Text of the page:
The History of Irish Dance

Irish dance in the barn


The picture above, a snapshot in the history of Irish dance, shows a barn dance of the nineteenth century. (Well not really a snapshot, but you know what I mean). There was music, dancing, drinking, and other kinds of carrying on. In other words a good time was had by all. The dance crossed all class barriers.

From here you can also find a little information about the male Irish dance costume and the Irish dance dress . You can also find some pictures and information on Irish dance solo dresses .

I will go into some detail about Irish step dance shoes . I'll be going over some of the dances themselves, too. And what's with the hair and wigs?

I'll try to keep this somewhat brief for you, but there is a lot of information on this subject. I'll try not to bore you to death. Since you are here I assume you are interested in this subject, I know I am or I wouldn't be here either.

OK, with that said let's get down to it.

One more thing first. If you are interested in a good Irish dance story or two have a look at the Liffey Rivers website. It's Irish dancing with a bit of mystery mixed in as well. Definitely a good read.

Now, let's get down to it. Really this time.


Ancient History of Irish Dance

The first dance in Ireland is thought to be from the Druids and their pagan beliefs. These dances included tree worship dances, animal dances, work dances, war dances, courtship dances and some dances just for fun. My own thought is these dances were performed in a group and not solo.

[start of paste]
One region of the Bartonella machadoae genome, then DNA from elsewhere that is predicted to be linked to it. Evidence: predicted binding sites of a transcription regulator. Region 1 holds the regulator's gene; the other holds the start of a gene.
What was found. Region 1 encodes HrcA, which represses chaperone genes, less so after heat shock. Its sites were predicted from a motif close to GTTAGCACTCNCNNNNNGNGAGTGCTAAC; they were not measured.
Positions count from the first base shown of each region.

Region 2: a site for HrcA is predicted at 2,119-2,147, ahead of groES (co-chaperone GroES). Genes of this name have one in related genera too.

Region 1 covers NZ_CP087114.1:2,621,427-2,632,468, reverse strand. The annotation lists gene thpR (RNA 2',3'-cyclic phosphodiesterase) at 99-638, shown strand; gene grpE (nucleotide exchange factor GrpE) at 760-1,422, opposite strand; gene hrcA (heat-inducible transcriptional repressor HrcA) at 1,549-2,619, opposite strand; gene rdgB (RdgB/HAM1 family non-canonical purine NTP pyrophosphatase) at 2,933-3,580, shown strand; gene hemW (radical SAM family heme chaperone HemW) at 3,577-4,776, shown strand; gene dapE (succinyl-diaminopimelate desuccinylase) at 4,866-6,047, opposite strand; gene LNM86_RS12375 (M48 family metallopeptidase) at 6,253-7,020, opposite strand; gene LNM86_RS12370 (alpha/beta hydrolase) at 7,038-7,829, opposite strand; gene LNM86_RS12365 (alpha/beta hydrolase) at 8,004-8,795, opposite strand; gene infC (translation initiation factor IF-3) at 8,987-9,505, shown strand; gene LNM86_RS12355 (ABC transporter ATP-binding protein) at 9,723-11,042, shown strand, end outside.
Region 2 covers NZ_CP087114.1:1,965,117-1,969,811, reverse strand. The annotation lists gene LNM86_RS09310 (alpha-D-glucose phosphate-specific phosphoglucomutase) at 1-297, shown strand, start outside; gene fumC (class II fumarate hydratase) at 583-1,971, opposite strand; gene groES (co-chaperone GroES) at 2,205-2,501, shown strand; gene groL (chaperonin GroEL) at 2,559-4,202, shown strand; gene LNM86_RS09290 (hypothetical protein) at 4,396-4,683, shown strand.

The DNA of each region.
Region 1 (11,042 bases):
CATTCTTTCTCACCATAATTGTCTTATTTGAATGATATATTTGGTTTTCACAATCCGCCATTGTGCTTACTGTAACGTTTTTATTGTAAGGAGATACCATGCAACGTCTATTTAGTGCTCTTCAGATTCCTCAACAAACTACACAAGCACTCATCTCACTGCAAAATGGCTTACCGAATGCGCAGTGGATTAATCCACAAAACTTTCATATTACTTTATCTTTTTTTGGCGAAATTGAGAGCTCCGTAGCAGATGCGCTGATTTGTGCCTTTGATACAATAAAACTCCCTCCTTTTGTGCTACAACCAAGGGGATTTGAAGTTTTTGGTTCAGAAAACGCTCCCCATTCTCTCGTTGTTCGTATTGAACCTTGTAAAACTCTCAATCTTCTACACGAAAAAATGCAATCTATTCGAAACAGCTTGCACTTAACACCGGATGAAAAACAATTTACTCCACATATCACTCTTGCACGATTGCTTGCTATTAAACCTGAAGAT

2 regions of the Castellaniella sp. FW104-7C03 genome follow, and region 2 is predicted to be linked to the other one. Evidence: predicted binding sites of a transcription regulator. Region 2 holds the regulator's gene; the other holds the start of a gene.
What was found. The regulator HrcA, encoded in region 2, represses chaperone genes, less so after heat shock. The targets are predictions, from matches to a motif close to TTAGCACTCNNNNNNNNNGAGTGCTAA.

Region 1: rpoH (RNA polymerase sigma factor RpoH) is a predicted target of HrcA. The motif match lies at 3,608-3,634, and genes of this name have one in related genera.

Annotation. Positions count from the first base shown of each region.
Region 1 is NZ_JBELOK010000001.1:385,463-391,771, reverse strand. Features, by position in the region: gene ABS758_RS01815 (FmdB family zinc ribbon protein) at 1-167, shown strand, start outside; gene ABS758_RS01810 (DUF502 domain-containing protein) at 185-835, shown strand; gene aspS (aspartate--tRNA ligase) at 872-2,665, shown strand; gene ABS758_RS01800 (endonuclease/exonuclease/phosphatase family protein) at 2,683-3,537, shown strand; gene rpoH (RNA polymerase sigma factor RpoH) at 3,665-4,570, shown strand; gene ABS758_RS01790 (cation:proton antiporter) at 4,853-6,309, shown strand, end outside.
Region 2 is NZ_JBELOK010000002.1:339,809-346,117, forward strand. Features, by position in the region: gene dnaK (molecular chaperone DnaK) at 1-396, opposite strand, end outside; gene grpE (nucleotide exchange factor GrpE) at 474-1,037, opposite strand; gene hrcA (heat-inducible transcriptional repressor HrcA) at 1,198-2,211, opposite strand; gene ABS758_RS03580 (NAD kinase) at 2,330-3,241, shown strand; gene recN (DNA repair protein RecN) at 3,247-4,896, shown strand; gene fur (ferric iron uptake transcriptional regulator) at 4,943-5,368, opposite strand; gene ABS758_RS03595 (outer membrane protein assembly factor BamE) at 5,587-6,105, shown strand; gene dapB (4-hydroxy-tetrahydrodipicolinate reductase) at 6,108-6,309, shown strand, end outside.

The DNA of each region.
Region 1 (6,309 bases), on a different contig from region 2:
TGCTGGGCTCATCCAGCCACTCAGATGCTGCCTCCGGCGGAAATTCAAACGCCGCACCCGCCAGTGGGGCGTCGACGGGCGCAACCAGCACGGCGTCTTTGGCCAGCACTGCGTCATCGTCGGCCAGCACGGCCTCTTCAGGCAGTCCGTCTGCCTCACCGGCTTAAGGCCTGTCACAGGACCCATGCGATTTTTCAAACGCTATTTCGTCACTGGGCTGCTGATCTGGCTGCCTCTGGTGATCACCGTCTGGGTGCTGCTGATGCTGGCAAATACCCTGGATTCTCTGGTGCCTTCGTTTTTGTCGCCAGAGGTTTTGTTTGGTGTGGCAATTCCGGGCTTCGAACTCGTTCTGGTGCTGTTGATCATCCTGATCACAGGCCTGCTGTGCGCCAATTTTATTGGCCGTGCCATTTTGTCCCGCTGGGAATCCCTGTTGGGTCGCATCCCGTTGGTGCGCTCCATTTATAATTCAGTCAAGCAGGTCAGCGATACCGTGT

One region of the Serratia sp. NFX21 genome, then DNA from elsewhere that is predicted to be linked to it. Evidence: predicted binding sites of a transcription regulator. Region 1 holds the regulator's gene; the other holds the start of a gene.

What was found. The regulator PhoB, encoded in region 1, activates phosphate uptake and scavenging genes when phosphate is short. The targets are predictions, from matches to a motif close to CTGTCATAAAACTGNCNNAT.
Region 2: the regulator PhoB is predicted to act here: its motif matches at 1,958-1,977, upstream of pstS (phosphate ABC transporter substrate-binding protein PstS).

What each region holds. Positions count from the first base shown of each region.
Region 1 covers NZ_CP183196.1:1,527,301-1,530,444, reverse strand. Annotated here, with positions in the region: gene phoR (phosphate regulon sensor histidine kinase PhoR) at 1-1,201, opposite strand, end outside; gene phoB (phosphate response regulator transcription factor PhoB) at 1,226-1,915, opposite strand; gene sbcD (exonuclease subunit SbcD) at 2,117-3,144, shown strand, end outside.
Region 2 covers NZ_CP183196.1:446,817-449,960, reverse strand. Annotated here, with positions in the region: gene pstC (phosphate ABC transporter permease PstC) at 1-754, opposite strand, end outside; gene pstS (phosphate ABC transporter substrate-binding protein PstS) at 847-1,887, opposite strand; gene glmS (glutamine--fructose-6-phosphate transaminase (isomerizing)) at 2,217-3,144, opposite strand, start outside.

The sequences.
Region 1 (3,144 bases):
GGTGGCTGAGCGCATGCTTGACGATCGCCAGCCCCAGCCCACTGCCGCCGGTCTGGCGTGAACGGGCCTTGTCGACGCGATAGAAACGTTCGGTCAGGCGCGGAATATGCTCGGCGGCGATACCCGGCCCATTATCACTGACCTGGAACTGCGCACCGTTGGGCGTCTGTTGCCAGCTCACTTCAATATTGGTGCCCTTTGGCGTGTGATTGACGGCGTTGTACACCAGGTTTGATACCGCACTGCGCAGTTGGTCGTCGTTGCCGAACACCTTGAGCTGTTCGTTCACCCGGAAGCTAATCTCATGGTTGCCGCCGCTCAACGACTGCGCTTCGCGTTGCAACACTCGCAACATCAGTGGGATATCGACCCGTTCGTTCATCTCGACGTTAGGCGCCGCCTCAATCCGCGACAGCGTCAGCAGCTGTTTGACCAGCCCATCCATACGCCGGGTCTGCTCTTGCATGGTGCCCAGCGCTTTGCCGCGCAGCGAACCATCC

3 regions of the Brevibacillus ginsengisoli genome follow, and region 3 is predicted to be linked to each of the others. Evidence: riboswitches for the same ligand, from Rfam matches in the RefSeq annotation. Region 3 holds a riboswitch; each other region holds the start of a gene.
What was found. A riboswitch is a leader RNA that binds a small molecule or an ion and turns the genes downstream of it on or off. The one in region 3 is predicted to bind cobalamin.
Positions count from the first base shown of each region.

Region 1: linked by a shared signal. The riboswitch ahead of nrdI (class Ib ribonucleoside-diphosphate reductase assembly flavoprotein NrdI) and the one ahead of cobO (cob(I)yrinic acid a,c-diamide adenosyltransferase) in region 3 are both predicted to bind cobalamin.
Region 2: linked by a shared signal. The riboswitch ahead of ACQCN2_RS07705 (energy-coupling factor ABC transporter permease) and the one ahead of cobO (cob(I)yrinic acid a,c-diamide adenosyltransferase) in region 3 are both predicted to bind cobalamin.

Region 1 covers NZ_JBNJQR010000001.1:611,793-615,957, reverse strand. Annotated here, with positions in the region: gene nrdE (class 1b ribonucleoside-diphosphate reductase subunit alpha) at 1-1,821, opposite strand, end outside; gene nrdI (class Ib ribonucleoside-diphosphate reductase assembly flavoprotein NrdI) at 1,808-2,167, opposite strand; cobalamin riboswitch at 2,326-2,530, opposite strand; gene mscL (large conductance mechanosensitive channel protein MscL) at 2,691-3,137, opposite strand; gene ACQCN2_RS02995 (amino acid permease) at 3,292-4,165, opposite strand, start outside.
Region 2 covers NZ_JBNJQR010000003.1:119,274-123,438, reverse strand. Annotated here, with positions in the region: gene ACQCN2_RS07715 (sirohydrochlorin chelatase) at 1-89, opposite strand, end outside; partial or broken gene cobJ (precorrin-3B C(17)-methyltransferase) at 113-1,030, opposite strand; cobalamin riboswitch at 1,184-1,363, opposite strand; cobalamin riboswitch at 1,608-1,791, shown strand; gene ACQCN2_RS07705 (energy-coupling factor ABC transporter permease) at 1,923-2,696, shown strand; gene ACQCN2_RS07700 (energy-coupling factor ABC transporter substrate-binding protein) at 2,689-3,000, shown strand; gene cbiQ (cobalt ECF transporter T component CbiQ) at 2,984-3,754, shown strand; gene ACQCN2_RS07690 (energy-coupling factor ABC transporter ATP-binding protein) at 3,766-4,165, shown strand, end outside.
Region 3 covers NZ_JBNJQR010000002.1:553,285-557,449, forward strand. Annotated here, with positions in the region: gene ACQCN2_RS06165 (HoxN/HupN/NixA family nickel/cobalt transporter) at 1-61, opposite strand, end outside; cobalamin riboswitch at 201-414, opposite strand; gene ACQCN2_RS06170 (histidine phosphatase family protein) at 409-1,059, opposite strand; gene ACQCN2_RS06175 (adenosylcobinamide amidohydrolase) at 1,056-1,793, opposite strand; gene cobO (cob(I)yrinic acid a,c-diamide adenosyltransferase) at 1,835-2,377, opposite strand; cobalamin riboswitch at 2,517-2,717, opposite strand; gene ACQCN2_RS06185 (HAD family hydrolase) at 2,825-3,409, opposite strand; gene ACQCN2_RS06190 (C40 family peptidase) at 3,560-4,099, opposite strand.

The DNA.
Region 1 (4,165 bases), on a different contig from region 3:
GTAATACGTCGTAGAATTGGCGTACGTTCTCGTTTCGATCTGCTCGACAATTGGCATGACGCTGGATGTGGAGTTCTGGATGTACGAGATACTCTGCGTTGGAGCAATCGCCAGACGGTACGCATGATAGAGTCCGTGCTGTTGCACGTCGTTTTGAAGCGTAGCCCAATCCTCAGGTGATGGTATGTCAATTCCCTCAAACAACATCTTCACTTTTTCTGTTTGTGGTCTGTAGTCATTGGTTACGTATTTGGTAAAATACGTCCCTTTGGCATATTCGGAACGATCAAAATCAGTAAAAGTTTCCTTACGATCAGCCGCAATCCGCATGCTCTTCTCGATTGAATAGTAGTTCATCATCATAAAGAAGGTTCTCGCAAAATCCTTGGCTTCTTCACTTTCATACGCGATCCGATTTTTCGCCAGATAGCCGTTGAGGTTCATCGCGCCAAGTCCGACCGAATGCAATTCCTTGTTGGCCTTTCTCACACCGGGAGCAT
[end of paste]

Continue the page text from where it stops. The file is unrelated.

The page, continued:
The history of Irish dance has been shaped over the centuries by the many invasions of Ireland. Each invader brought their cultural contribution to modern Irish dance.

Music usually was accompanied by dancing. Music is thought to have arrived about 1600 BC with the Tuatha De Danann. They came from an area around the River Elbe in Germany. In 1300 BC during the reign of a De Danann king named Ollam Fodhla the first great feis was held at Tara called Feis Teamhair (House of Music).

The Celts came with their language and culture about 500 BC. For a little over 900 years they were a heavy influence on Irish culture. The coming of Saint Patrick (AD 432) and Christianity changed all that. Saint Patrick converted the pagan Celts to Christianity by combining pagan beliefs and symbols with Catholic beliefs. The Christians did he same with the pagan dance trying to make it more civilized, but the basic pagan movement remained.

When the Vikings began to invade in AD 795 they destroyed many of the Celts written records, including any history of Irish dance. The Feisianna (Feis) a festival of trade, politics and culture survived and was carried on by the newly combined culture of the Celts and Vikings. The Feisianna evolved into a place of art, music, dance, and sporting events. The Celts may have lost their written records to the Vikings, but dance was still handed down from generation to generation by tradition. Today Feis are music and dance competitions that still have art, crafts and trade.